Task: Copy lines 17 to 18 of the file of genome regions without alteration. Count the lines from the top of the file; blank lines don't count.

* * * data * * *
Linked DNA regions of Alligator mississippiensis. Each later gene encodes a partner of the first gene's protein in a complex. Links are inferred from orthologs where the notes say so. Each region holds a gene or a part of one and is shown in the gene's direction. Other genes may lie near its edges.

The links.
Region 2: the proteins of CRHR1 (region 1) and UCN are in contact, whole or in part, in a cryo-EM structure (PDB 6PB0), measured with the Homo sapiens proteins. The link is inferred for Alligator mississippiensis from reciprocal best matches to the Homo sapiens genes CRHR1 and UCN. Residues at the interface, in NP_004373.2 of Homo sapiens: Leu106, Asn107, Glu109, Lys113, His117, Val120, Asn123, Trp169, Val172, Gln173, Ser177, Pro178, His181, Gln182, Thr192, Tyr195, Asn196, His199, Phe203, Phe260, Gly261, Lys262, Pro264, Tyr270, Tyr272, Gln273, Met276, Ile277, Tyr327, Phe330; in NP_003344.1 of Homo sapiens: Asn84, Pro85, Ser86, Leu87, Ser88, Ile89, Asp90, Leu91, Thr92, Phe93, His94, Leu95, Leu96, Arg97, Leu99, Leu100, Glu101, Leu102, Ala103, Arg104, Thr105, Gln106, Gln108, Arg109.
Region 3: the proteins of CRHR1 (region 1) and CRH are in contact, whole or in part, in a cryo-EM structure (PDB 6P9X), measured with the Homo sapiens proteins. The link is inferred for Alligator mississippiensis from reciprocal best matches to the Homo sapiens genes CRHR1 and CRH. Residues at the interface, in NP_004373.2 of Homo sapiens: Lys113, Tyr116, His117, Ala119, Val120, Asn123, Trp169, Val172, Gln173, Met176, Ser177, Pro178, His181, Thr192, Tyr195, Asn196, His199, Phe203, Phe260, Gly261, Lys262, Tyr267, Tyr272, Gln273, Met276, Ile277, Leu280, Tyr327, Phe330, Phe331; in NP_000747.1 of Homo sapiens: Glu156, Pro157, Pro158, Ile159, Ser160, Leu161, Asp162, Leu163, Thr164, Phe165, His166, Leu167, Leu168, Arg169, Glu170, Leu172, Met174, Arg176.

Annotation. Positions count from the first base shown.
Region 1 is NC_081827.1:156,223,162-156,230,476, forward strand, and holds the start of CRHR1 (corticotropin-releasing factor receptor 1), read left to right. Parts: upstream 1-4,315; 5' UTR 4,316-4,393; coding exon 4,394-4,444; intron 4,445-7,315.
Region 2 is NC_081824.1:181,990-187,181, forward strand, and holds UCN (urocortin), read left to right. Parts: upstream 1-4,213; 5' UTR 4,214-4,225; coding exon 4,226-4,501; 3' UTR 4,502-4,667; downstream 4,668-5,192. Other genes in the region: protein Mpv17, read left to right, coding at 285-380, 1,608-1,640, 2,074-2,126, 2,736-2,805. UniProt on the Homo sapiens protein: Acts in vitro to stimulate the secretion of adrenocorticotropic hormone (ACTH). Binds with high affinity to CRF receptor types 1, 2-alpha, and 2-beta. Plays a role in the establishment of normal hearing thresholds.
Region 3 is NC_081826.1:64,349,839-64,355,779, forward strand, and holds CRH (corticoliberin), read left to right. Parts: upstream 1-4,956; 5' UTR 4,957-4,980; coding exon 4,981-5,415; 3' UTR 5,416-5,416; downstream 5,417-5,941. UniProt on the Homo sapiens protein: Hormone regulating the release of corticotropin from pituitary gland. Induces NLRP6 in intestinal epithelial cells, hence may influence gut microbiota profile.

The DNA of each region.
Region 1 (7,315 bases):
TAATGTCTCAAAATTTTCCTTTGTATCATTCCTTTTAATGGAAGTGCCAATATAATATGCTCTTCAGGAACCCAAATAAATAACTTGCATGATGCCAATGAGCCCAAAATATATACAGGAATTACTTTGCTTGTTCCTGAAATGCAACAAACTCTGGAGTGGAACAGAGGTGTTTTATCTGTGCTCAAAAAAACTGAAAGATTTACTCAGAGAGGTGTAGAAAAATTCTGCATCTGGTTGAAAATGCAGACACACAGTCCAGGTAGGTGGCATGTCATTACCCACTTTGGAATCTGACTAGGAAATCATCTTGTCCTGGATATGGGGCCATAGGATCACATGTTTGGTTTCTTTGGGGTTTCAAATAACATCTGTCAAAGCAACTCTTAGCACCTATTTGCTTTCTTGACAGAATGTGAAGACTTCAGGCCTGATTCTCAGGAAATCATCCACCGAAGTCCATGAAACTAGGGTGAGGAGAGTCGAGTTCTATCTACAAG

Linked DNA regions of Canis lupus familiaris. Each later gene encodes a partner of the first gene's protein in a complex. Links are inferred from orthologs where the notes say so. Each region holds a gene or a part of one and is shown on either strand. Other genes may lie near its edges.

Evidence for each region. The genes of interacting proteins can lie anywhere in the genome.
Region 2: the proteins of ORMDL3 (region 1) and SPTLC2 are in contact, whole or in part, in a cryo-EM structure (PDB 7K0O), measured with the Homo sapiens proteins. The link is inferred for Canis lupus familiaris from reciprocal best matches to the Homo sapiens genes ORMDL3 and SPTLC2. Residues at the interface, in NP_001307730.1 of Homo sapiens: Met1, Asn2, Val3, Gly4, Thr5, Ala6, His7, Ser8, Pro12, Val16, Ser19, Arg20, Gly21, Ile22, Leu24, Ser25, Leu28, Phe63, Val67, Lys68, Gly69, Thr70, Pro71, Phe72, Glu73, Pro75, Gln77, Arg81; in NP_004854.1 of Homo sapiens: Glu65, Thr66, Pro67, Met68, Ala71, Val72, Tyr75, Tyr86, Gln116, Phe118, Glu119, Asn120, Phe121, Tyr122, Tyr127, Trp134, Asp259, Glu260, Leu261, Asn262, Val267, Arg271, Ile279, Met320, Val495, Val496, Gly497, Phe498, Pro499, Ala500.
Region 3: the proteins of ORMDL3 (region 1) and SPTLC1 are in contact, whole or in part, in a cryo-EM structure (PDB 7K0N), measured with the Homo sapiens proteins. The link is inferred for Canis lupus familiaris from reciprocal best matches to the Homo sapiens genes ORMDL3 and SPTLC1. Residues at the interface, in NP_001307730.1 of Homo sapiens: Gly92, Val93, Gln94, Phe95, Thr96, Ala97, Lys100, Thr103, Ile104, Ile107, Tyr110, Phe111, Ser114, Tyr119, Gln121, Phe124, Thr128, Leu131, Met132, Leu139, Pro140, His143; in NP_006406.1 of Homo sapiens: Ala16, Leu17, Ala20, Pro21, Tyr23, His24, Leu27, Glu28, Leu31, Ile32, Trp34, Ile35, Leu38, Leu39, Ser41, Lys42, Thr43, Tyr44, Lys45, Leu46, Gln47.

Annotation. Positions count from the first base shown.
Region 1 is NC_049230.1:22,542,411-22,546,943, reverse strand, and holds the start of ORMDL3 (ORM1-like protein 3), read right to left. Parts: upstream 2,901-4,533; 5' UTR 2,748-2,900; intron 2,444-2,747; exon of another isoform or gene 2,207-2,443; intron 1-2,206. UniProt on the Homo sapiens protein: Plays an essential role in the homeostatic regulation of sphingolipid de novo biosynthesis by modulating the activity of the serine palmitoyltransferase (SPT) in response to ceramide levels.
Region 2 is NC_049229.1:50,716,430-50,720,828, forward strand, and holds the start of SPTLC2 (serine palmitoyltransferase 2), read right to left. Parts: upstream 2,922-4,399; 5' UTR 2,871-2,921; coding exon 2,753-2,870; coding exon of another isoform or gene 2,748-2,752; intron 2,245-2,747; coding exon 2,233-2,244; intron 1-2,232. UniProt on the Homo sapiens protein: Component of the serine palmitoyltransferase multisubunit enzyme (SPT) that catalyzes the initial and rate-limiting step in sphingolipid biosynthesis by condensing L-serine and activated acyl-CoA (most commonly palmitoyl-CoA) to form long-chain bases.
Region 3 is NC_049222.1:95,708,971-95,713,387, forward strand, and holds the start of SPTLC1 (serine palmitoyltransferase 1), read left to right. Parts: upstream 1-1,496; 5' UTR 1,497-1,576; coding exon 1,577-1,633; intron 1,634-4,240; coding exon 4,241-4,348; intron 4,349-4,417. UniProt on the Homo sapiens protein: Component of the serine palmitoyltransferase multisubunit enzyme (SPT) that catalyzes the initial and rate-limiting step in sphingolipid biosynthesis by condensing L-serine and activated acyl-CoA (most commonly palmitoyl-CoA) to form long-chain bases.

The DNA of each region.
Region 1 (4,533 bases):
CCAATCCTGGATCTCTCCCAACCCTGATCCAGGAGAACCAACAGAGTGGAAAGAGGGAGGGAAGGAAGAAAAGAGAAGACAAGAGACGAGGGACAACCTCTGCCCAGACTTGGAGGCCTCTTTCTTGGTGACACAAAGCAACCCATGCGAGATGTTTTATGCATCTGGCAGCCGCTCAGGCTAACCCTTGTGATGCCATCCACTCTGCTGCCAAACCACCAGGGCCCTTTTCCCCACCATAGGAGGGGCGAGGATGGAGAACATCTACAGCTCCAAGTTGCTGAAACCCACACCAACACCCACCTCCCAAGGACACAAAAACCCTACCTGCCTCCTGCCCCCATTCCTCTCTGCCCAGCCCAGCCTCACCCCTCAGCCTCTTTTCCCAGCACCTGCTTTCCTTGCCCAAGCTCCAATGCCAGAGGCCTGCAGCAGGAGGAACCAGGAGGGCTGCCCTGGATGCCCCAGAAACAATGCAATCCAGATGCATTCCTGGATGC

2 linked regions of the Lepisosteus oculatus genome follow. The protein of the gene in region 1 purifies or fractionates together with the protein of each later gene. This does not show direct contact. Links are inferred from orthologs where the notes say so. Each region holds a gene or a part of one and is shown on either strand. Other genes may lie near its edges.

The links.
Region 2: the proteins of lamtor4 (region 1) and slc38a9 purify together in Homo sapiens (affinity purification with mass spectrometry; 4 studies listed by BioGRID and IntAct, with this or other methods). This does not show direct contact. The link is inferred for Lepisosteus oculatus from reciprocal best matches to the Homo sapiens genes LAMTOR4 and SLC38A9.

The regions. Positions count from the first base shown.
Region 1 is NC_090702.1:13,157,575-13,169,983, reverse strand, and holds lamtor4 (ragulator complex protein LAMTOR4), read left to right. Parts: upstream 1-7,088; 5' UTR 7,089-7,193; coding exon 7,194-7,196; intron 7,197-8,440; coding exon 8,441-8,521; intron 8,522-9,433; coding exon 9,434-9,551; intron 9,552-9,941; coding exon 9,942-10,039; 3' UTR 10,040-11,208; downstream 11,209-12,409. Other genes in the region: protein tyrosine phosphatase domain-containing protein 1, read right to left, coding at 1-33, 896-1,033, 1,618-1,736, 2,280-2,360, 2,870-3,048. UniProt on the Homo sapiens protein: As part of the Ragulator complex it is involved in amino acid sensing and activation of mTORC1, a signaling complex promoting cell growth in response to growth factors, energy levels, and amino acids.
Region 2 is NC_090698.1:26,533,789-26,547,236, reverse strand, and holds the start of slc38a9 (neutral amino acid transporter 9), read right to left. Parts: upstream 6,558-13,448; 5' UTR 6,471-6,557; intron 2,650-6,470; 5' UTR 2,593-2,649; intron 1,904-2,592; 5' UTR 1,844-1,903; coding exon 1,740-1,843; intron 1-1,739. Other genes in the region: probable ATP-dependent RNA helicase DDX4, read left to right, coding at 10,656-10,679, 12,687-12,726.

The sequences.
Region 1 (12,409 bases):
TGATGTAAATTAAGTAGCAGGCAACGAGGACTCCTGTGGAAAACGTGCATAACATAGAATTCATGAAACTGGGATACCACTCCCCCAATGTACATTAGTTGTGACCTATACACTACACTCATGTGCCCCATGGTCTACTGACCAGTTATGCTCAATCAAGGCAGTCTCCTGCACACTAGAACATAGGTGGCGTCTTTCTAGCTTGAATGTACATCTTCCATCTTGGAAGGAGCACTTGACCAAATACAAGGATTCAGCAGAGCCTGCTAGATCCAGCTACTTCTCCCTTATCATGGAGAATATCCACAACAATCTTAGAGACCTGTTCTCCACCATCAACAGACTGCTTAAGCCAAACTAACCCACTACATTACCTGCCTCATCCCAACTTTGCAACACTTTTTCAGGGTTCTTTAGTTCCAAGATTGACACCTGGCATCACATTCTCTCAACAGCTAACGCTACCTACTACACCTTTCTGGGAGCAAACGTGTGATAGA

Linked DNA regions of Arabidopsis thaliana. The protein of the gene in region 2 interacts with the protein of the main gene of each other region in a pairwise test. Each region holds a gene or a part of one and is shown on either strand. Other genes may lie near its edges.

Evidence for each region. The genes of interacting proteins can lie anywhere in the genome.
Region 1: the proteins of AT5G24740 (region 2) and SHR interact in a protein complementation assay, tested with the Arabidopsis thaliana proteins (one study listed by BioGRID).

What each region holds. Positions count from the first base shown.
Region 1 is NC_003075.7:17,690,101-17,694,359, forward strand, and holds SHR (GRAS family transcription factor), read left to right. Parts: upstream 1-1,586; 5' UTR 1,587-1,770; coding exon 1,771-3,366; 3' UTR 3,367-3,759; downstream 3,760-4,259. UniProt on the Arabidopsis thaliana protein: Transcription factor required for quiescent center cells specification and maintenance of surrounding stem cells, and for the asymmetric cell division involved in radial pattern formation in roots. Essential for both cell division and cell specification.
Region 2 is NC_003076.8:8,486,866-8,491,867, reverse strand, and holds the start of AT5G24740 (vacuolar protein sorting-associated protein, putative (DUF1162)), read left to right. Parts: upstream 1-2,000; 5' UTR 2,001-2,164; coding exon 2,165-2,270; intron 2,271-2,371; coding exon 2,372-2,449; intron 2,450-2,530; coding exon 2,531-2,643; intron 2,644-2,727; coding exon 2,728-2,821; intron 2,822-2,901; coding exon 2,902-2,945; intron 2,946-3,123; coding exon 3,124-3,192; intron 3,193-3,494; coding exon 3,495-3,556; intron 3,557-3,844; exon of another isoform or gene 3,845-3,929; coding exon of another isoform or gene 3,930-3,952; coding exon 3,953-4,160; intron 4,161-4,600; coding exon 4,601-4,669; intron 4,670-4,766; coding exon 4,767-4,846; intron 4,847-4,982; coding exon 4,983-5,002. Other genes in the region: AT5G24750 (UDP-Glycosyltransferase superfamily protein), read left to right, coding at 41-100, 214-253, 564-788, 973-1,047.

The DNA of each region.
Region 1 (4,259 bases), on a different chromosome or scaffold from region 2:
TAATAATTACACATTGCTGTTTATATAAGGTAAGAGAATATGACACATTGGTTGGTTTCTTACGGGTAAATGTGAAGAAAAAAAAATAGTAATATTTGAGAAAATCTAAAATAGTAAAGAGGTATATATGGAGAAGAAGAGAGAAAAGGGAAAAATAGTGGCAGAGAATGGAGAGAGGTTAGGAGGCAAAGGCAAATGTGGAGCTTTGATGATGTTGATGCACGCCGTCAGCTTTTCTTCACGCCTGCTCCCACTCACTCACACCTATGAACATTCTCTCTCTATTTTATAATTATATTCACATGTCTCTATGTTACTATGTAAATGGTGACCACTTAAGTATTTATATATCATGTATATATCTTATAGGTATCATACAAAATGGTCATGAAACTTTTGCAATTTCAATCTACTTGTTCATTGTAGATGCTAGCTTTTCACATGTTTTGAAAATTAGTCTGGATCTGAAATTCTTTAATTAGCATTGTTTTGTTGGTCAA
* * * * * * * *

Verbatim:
Region 1 is NC_049230.1:22,542,411-22,546,943, reverse strand, and holds the start of ORMDL3 (ORM1-like protein 3), read right to left. Parts: upstream 2,901-4,533; 5' UTR 2,748-2,900; intron 2,444-2,747; exon of another isoform or gene 2,207-2,443; intron 1-2,206. UniProt on the Homo sapiens protein: Plays an essential role in the homeostatic regulation of sphingolipid de novo biosynthesis by modulating the activity of the serine palmitoyltransferase (SPT) in response to ceramide levels.
Region 2 is NC_049229.1:50,716,430-50,720,828, forward strand, and holds the start of SPTLC2 (serine palmitoyltransferase 2), read right to left. Parts: upstream 2,922-4,399; 5' UTR 2,871-2,921; coding exon 2,753-2,870; coding exon of another isoform or gene 2,748-2,752; intron 2,245-2,747; coding exon 2,233-2,244; intron 1-2,232. UniProt on the Homo sapiens protein: Component of the serine palmitoyltransferase multisubunit enzyme (SPT) that catalyzes the initial and rate-limiting step in sphingolipid biosynthesis by condensing L-serine and activated acyl-CoA (most commonly palmitoyl-CoA) to form long-chain bases.